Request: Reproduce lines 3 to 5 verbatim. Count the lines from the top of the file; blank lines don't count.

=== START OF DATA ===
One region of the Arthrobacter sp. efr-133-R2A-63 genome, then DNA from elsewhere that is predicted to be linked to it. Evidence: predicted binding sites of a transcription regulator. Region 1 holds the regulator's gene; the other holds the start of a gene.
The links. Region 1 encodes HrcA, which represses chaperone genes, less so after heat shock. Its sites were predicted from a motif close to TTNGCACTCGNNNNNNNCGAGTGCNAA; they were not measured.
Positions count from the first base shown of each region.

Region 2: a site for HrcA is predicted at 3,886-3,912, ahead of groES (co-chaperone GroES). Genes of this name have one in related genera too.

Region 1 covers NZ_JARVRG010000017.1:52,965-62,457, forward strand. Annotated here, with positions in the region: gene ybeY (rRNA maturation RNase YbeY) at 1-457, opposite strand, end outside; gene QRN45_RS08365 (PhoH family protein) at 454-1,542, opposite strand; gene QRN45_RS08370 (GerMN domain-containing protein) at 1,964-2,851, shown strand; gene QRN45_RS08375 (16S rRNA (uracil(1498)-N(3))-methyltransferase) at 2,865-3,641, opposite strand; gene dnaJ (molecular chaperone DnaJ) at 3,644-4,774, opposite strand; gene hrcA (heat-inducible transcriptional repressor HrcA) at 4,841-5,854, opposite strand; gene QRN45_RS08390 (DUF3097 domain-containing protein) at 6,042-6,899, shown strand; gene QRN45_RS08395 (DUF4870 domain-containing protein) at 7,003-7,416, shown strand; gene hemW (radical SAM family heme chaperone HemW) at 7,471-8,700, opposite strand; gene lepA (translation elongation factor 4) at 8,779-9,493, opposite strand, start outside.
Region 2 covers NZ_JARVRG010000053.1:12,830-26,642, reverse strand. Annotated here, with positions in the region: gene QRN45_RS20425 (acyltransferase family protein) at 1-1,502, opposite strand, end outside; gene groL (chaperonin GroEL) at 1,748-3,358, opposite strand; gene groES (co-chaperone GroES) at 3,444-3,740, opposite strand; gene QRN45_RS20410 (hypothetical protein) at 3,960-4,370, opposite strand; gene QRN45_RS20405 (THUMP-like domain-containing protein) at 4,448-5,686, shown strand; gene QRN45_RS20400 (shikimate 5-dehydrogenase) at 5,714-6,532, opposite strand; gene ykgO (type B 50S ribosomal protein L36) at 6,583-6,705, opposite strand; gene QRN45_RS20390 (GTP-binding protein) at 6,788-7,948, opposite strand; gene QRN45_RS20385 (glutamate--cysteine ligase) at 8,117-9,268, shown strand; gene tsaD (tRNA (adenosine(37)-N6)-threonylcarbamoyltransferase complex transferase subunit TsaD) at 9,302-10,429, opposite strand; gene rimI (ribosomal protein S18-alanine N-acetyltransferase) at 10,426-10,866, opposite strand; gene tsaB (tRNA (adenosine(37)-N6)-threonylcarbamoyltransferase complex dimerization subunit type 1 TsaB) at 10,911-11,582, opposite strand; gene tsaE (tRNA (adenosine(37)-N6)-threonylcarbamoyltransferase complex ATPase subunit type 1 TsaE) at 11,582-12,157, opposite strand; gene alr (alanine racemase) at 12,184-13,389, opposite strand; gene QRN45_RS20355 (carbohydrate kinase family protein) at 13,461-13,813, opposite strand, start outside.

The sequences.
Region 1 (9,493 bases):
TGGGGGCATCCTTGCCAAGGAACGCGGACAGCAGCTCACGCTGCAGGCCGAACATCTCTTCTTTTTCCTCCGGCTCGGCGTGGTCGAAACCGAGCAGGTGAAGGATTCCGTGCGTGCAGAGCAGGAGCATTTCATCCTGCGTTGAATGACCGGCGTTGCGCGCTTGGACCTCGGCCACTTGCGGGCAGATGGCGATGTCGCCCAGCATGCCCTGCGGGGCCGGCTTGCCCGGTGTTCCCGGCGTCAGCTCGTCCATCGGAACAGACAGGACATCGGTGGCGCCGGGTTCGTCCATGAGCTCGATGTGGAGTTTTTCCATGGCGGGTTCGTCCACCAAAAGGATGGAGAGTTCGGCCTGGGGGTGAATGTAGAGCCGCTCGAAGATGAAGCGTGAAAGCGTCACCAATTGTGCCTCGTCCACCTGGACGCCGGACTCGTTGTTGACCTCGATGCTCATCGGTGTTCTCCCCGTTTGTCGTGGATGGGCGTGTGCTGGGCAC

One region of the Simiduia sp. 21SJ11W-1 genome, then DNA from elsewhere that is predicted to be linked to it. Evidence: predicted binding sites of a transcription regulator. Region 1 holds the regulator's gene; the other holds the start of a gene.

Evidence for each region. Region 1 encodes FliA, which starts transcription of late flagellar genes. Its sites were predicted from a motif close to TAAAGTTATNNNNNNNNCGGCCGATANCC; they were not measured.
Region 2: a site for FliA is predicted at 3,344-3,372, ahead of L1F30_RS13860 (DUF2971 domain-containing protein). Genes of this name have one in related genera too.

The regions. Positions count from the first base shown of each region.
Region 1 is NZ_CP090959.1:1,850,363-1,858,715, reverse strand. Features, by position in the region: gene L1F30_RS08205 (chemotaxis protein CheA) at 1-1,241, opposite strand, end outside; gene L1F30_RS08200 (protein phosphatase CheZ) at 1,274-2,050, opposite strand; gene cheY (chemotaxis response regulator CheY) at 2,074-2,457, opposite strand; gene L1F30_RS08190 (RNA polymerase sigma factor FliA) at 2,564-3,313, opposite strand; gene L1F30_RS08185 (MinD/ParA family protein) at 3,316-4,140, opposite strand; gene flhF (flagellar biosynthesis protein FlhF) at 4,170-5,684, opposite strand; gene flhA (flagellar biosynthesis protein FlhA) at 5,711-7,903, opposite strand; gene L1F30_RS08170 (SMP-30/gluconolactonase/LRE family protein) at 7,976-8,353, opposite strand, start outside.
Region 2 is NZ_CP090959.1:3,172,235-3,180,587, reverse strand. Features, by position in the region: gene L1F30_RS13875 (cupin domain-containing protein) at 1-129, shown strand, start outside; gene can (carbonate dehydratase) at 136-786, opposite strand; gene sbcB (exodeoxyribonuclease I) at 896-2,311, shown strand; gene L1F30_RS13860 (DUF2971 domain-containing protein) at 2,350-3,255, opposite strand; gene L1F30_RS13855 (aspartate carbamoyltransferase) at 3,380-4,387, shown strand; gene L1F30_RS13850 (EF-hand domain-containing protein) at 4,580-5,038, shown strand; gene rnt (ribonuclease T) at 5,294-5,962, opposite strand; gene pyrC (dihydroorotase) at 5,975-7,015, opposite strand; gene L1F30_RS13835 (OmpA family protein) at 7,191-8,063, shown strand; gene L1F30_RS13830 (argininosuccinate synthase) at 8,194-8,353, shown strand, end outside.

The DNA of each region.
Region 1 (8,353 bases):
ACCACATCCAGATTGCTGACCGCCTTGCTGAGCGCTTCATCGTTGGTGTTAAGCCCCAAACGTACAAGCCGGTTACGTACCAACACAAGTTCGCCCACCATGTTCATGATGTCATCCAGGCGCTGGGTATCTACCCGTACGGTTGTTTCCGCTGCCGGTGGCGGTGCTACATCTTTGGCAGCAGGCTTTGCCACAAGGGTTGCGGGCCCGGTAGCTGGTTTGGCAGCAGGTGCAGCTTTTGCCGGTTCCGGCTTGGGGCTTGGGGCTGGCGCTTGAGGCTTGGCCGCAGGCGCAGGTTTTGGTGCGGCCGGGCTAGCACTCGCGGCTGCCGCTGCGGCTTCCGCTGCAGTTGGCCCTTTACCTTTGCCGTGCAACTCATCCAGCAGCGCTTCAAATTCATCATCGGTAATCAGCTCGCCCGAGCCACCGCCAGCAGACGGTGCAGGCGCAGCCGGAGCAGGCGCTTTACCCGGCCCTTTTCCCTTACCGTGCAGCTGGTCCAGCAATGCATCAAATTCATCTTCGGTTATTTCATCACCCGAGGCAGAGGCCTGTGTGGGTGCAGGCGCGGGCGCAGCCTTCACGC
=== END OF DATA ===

Positions count from the first base shown of each region.

Region 2: a site for HrcA is predicted at 3,886-3,912, ahead of groES (co-chaperone GroES). Genes of this name have one in related genera too.

Region 1 covers NZ_JARVRG010000017.1:52,965-62,457, forward strand. Annotated here, with positions in the region: gene ybeY (rRNA maturation RNase YbeY) at 1-457, opposite strand, end outside; gene QRN45_RS08365 (PhoH family protein) at 454-1,542, opposite strand; gene QRN45_RS08370 (GerMN domain-containing protein) at 1,964-2,851, shown strand; gene QRN45_RS08375 (16S rRNA (uracil(1498)-N(3))-methyltransferase) at 2,865-3,641, opposite strand; gene dnaJ (molecular chaperone DnaJ) at 3,644-4,774, opposite strand; gene hrcA (heat-inducible transcriptional repressor HrcA) at 4,841-5,854, opposite strand; gene QRN45_RS08390 (DUF3097 domain-containing protein) at 6,042-6,899, shown strand; gene QRN45_RS08395 (DUF4870 domain-containing protein) at 7,003-7,416, shown strand; gene hemW (radical SAM family heme chaperone HemW) at 7,471-8,700, opposite strand; gene lepA (translation elongation factor 4) at 8,779-9,493, opposite strand, start outside.